EDIT:  Forgot one thing; as your present hard drive is still working you might want to consider using an imaging program such as Acronis True Image to clone your existing hard drive.  If you purchase a Seagate or Western Digital hard drive you can download a crippled version of this application from either vendor, though you must have a Western Digital drive to use its version and a Seagate drive to use the version from that vendor.  The only thing I don't know is if these versions support a feature that allows you to adjust the size of the cloned partition.  The purchased version of Acronis allows you to fit the image onto a new drive having a different size from the original, provided the new drive has at least the capacity occupied by the information on the drive.  I would still order the Windows installation CD, but cloning the drive would make things much faster and less troublesome.

    Dell Forum member since 2005

  • I second the opinion of imaging the existing drive to the new hard drive.

    Regarding a non-Dell XP install CD, Dell keys will work with OEM discs but not with retail ones. If a retail disc is used, a retail key must be used but should not be activated; once the install is complete, the Microsoft product key change utility should be used to switch the product key to the key of the Dell COA.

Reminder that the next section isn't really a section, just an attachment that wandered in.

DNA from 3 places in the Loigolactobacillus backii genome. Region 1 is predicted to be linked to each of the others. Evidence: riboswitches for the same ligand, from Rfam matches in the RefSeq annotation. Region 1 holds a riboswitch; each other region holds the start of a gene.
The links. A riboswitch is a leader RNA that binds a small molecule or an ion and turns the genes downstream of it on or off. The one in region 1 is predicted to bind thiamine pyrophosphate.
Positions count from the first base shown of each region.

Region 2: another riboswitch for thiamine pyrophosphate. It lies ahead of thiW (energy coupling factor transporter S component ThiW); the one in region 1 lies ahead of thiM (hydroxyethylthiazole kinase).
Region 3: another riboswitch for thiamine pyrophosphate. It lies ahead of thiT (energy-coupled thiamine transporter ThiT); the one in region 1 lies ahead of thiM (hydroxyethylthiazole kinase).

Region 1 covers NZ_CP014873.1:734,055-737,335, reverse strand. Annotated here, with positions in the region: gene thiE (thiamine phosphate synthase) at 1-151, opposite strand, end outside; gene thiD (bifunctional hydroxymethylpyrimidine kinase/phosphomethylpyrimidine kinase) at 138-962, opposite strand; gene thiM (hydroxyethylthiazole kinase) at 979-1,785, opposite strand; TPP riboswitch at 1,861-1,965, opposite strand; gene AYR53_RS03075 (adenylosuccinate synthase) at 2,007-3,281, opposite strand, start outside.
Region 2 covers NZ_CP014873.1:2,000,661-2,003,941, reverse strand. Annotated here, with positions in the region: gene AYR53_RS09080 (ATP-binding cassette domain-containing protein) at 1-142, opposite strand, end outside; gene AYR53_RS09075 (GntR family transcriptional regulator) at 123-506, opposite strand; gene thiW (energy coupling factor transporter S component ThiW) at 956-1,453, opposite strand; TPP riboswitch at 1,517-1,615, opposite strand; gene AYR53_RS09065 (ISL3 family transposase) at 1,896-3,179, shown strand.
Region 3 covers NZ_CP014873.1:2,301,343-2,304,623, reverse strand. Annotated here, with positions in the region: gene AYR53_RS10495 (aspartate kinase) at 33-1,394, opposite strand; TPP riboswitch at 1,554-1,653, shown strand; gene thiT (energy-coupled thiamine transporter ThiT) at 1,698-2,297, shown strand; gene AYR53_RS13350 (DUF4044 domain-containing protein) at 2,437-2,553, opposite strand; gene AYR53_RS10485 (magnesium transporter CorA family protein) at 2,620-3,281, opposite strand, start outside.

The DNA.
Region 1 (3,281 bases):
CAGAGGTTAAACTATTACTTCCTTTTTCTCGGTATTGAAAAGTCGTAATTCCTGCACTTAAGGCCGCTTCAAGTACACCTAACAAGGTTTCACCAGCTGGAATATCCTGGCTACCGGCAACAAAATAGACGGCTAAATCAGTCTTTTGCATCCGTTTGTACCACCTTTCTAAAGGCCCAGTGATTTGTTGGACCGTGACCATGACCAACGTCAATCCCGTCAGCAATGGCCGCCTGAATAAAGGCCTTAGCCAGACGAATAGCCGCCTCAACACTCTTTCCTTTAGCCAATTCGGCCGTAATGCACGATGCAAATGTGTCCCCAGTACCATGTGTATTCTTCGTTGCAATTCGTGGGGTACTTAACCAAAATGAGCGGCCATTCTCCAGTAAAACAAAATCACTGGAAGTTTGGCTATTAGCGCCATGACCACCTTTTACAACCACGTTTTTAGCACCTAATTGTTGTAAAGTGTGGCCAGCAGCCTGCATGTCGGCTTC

• The 8400 has (or had) the windows 25 character key on a small sticker on the tower. Mine has it on the left side. You can borrow a Dell xp disk that is the same version--home, pro, mce--as yours. Lots of those disks out there. Use your own key if it is asked for one. I'm not sure if Dell is still sending out replacements disks for XP since support for it is discontinued. Don't forget to install the Desktop System Software first along with the chipset drivers or all the other drivers won't install. Dell Drivers and Downloads has what you would need. support.dell.com/.../index.aspx

  • Sorry for the delay in responding but my timing was off by a few days. I woke up and got an error message regarding my config sys and could not repair it or even access it. So, got a pro to put in a new hard drive cloning (ghosting) the old drive with the external caddy. Back on the air with a new hard drive, a terrific software system that is very good about backing up to my external back up.

    Dell disks were received but did not work. I never had the serial number of my Windows XP. OEM installed Windows for the Dell did not come with a disk and my, at least, came with no serial number. Microsoft suggested to me that I could use another Windows disk I had, which would not have worked as that disk was a service pack 2 disk.

    In the end, cloning is the way to go and do whatever you need to get the material transferred between drives. I am very happy with the new drive and it has far more memory than I need. Sadly, I too will moving on to Vista and will lose several nice programs in the process.

    Many thanks for the insights. I was following them and then got so rudely interrupted.

  • We're very happy to learn that you have it working again however you made it happen.

    Best of luck to you!

    Dell Forum member since 2005